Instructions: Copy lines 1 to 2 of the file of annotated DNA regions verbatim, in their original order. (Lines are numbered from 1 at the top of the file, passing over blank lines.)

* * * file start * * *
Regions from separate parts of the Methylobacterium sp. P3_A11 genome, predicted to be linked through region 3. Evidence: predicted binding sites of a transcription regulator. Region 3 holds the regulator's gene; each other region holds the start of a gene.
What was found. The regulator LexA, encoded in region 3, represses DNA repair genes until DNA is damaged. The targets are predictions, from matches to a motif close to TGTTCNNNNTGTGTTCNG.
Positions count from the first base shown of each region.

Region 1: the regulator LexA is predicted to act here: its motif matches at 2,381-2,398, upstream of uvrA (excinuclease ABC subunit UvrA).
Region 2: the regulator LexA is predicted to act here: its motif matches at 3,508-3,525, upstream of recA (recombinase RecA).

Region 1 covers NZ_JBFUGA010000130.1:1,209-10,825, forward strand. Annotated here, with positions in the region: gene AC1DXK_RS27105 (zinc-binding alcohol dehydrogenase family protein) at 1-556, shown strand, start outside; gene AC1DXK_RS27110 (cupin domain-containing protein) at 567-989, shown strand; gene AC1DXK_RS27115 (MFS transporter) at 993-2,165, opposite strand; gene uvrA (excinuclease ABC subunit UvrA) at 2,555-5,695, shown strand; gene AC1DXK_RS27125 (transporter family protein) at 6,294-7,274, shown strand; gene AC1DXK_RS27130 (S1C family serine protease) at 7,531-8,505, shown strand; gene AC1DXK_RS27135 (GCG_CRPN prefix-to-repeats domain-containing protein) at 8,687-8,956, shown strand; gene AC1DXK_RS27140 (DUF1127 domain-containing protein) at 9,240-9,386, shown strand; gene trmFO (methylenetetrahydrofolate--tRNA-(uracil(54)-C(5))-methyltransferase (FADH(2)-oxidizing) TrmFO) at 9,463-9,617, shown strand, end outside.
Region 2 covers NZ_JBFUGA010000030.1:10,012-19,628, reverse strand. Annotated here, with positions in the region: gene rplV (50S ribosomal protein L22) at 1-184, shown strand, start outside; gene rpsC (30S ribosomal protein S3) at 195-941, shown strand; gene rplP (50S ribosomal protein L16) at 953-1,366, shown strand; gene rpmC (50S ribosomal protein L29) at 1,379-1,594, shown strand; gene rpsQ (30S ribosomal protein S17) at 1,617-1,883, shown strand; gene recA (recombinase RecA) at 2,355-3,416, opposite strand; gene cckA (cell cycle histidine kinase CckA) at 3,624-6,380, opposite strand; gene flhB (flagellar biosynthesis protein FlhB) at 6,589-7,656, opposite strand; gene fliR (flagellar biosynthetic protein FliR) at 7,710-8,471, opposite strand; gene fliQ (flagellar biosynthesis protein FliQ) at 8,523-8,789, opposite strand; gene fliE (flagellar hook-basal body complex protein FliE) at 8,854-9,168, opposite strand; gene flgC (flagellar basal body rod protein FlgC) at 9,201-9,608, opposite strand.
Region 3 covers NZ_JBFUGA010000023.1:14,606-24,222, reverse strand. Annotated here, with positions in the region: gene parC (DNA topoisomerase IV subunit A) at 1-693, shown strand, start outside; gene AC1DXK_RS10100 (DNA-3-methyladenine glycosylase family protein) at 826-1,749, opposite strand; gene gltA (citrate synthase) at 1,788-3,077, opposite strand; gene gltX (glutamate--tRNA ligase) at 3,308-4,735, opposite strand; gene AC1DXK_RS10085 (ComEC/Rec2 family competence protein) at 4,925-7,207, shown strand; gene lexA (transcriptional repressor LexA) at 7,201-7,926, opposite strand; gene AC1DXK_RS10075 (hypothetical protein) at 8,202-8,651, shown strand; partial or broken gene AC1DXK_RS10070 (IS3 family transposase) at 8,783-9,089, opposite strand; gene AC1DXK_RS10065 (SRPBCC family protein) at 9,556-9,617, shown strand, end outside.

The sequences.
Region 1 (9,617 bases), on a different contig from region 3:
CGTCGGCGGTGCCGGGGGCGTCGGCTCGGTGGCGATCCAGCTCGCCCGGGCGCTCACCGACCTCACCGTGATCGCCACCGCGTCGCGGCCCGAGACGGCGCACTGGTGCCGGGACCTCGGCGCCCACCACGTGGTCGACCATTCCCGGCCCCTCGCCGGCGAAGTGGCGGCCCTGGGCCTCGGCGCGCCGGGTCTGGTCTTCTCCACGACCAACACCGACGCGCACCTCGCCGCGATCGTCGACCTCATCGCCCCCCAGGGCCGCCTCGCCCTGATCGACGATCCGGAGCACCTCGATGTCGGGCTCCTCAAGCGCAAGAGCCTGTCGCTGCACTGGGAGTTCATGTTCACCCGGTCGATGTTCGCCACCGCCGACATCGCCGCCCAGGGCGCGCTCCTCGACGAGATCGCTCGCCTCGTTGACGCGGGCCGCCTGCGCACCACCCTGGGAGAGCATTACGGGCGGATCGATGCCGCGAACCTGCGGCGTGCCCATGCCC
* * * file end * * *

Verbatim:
Regions from separate parts of the Methylobacterium sp. P3_A11 genome, predicted to be linked through region 3. Evidence: predicted binding sites of a transcription regulator. Region 3 holds the regulator's gene; each other region holds the start of a gene.
What was found. The regulator LexA, encoded in region 3, represses DNA repair genes until DNA is damaged. The targets are predictions, from matches to a motif close to TGTTCNNNNTGTGTTCNG.